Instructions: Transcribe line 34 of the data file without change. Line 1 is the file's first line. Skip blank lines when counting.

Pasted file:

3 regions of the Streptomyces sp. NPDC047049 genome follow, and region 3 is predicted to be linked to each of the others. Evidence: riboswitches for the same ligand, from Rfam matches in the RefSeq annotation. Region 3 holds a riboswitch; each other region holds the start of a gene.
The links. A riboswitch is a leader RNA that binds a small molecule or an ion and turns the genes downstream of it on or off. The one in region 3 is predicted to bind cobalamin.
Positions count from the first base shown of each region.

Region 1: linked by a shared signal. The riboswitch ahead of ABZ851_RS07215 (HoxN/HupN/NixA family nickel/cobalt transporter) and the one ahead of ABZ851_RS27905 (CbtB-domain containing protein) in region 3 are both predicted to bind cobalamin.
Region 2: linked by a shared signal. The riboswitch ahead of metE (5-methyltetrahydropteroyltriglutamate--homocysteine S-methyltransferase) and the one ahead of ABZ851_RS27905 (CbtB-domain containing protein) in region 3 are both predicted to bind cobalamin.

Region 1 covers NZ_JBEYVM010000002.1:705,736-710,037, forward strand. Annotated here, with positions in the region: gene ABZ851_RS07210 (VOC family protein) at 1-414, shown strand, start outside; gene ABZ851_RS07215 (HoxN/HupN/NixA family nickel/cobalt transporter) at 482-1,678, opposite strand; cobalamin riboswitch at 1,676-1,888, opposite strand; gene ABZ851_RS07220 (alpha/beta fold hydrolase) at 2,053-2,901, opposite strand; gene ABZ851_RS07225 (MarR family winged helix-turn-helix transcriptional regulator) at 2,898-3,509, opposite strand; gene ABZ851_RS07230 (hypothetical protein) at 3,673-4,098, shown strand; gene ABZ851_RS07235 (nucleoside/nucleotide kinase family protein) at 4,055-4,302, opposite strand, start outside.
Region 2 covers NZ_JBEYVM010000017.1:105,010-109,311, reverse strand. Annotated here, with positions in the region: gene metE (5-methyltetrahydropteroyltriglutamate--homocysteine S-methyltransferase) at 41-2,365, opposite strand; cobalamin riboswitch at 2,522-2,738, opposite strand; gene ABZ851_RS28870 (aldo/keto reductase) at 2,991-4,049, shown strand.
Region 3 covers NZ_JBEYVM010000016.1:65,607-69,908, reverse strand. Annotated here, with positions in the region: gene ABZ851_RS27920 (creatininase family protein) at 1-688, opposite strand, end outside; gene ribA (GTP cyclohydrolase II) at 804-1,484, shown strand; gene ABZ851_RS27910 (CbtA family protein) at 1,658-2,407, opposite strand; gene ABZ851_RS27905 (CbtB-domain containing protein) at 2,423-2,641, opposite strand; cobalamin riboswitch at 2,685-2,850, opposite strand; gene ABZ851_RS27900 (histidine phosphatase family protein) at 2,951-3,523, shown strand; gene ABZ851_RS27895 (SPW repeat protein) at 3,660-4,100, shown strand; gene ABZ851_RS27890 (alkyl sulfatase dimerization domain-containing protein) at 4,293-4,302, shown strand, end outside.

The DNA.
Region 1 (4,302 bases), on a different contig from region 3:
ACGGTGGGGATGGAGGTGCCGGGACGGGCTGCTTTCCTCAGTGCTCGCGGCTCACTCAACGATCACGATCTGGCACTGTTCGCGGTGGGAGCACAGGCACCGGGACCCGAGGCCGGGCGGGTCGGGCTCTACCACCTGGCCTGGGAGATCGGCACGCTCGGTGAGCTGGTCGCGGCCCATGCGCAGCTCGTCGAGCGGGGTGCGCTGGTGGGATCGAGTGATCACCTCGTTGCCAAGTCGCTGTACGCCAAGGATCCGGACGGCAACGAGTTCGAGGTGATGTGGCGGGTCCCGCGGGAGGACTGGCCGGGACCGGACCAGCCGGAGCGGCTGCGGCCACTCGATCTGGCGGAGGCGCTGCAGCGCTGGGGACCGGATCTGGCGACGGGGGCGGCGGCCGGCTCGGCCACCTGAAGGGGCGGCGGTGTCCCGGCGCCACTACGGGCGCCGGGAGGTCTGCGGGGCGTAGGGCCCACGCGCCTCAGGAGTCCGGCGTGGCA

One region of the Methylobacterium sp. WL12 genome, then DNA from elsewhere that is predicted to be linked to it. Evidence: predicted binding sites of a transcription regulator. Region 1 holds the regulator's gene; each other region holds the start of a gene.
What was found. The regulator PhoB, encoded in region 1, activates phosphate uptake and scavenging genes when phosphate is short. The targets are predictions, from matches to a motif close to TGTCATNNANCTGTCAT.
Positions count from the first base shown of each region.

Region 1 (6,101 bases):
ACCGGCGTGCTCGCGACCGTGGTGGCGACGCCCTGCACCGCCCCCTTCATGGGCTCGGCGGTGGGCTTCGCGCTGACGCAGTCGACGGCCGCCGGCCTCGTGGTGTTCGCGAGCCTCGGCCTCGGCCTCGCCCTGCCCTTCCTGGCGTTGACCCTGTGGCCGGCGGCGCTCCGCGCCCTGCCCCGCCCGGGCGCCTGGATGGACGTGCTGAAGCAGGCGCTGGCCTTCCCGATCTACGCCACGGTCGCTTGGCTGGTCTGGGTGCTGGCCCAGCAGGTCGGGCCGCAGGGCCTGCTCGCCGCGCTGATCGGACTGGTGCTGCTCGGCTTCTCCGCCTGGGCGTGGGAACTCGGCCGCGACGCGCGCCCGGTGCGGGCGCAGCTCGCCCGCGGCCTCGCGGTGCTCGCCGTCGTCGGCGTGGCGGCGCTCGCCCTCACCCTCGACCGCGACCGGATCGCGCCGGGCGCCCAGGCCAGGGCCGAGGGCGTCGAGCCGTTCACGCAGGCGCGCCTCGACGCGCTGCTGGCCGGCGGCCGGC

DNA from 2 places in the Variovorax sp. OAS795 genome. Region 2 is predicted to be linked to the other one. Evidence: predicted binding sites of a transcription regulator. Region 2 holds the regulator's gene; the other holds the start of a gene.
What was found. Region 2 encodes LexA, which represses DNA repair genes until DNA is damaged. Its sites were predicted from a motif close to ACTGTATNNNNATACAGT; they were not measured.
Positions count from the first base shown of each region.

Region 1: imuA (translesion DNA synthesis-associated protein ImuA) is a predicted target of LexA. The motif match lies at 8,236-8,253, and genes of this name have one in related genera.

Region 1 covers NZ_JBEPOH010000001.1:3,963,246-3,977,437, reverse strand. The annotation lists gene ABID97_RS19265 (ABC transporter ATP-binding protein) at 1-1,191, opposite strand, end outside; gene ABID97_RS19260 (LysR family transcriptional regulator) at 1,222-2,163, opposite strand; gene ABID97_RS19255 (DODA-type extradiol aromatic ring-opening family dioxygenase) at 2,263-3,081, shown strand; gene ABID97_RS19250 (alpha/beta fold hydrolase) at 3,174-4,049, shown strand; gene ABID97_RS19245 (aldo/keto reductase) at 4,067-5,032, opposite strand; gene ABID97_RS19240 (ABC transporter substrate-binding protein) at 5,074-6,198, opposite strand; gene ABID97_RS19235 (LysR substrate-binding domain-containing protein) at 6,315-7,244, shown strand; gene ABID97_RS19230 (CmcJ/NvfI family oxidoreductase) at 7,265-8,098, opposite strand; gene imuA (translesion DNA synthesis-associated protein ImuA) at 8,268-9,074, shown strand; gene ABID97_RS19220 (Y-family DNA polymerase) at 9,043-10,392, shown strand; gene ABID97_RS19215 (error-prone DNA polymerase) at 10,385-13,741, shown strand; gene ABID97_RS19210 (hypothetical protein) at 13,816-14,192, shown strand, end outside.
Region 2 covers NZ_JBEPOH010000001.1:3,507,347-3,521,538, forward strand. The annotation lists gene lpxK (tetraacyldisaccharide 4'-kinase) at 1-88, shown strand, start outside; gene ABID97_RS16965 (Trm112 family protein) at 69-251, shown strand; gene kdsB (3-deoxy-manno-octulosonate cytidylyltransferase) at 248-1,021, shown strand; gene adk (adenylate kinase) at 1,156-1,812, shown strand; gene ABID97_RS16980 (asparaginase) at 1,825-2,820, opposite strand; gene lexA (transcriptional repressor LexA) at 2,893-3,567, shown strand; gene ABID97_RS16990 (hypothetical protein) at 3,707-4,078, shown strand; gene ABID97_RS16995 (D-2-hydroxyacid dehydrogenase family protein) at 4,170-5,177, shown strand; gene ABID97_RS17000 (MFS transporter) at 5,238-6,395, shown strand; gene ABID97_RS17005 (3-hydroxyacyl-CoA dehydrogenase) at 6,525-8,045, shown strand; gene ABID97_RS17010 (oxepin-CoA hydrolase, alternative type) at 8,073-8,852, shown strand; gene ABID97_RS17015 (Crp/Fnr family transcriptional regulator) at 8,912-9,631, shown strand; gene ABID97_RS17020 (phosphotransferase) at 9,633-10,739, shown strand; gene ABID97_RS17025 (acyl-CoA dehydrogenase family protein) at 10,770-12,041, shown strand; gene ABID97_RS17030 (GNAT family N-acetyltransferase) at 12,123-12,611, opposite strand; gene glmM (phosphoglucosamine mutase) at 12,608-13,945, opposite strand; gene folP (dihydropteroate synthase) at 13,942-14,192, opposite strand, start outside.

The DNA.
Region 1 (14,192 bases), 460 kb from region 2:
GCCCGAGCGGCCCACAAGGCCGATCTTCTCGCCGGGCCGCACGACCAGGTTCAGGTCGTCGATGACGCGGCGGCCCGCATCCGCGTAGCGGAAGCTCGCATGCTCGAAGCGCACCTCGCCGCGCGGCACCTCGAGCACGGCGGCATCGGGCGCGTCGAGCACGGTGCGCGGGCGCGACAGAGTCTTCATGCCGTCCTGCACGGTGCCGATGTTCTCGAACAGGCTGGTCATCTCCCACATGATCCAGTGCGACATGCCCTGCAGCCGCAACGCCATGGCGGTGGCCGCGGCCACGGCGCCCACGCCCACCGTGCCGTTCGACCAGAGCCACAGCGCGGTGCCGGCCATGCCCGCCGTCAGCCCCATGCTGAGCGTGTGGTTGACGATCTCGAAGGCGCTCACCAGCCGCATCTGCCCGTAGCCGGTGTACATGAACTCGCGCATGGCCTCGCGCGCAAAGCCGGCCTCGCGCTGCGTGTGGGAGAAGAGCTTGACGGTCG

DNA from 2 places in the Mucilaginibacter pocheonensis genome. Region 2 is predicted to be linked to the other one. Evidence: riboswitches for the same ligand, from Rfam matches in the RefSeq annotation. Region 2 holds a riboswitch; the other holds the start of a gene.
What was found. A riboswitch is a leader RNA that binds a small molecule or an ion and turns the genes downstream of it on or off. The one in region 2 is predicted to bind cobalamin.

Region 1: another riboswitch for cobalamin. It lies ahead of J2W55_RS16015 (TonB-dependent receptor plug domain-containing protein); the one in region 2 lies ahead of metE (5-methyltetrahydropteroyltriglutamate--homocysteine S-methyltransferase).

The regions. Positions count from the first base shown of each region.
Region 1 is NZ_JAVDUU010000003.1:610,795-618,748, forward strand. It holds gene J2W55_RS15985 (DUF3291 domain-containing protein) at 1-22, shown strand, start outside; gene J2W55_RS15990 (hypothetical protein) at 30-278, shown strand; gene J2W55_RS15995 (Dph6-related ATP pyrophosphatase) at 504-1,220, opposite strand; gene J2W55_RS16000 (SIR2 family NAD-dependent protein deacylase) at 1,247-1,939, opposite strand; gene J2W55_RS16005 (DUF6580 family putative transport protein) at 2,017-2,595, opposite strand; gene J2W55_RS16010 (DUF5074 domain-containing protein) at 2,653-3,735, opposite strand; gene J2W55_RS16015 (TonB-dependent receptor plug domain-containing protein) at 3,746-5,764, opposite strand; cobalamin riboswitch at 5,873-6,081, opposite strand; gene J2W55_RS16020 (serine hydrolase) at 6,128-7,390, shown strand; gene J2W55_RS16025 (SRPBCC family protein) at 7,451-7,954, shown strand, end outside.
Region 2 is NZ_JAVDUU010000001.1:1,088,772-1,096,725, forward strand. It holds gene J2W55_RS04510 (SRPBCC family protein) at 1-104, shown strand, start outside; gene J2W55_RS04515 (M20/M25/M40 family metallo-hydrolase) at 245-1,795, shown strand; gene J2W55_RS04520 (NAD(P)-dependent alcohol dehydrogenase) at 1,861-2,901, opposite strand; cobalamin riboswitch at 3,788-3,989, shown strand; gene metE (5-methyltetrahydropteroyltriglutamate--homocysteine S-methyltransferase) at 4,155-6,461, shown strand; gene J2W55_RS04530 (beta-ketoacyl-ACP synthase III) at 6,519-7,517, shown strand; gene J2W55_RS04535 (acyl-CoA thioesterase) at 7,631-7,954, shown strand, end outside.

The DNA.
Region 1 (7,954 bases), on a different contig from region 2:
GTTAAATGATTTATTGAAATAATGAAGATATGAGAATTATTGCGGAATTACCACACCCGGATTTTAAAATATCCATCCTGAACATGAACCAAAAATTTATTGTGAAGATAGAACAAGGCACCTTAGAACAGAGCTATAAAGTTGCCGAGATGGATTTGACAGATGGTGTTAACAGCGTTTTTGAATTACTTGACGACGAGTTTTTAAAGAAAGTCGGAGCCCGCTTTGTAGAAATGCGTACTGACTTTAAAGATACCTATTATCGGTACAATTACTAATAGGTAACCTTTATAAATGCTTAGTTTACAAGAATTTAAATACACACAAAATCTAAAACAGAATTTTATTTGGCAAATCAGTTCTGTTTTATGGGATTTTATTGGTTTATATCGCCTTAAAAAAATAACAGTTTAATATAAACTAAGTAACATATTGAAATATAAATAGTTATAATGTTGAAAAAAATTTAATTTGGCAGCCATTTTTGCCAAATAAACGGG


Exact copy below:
GTTAAATGATTTATTGAAATAATGAAGATATGAGAATTATTGCGGAATTACCACACCCGGATTTTAAAATATCCATCCTGAACATGAACCAAAAATTTATTGTGAAGATAGAACAAGGCACCTTAGAACAGAGCTATAAAGTTGCCGAGATGGATTTGACAGATGGTGTTAACAGCGTTTTTGAATTACTTGACGACGAGTTTTTAAAGAAAGTCGGAGCCCGCTTTGTAGAAATGCGTACTGACTTTAAAGATACCTATTATCGGTACAATTACTAATAGGTAACCTTTATAAATGCTTAGTTTACAAGAATTTAAATACACACAAAATCTAAAACAGAATTTTATTTGGCAAATCAGTTCTGTTTTATGGGATTTTATTGGTTTATATCGCCTTAAAAAAATAACAGTTTAATATAAACTAAGTAACATATTGAAATATAAATAGTTATAATGTTGAAAAAAATTTAATTTGGCAGCCATTTTTGCCAAATAAACGGG